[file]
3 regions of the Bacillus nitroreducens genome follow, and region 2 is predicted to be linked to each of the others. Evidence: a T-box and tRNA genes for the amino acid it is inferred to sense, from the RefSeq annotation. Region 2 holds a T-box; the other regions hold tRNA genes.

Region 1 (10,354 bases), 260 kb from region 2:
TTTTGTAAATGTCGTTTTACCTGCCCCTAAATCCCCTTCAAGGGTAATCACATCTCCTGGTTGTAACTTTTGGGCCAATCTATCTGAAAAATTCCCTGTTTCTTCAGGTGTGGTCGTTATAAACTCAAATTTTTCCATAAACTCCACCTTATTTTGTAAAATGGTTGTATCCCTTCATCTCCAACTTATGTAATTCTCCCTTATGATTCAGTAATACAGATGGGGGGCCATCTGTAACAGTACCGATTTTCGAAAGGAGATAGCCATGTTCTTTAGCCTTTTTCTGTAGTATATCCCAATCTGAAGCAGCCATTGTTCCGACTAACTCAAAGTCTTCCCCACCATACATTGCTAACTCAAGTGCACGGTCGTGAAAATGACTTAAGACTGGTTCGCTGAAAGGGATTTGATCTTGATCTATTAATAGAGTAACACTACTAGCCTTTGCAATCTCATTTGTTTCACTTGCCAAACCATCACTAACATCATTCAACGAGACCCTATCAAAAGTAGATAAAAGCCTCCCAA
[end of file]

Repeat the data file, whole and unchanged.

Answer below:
3 regions of the Bacillus nitroreducens genome follow, and region 2 is predicted to be linked to each of the others. Evidence: a T-box and tRNA genes for the amino acid it is inferred to sense, from the RefSeq annotation. Region 2 holds a T-box; the other regions hold tRNA genes.

Region 1 (10,354 bases), 260 kb from region 2:
TTTTGTAAATGTCGTTTTACCTGCCCCTAAATCCCCTTCAAGGGTAATCACATCTCCTGGTTGTAACTTTTGGGCCAATCTATCTGAAAAATTCCCTGTTTCTTCAGGTGTGGTCGTTATAAACTCAAATTTTTCCATAAACTCCACCTTATTTTGTAAAATGGTTGTATCCCTTCATCTCCAACTTATGTAATTCTCCCTTATGATTCAGTAATACAGATGGGGGGCCATCTGTAACAGTACCGATTTTCGAAAGGAGATAGCCATGTTCTTTAGCCTTTTTCTGTAGTATATCCCAATCTGAAGCAGCCATTGTTCCGACTAACTCAAAGTCTTCCCCACCATACATTGCTAACTCAAGTGCACGGTCGTGAAAATGACTTAAGACTGGTTCGCTGAAAGGGATTTGATCTTGATCTATTAATAGAGTAACACTACTAGCCTTTGCAATCTCATTTGTTTCACTTGCCAAACCATCACTAACATCATTCAACGAGACCCTATCAAAAGTAGATAAAAGCCTCCCAA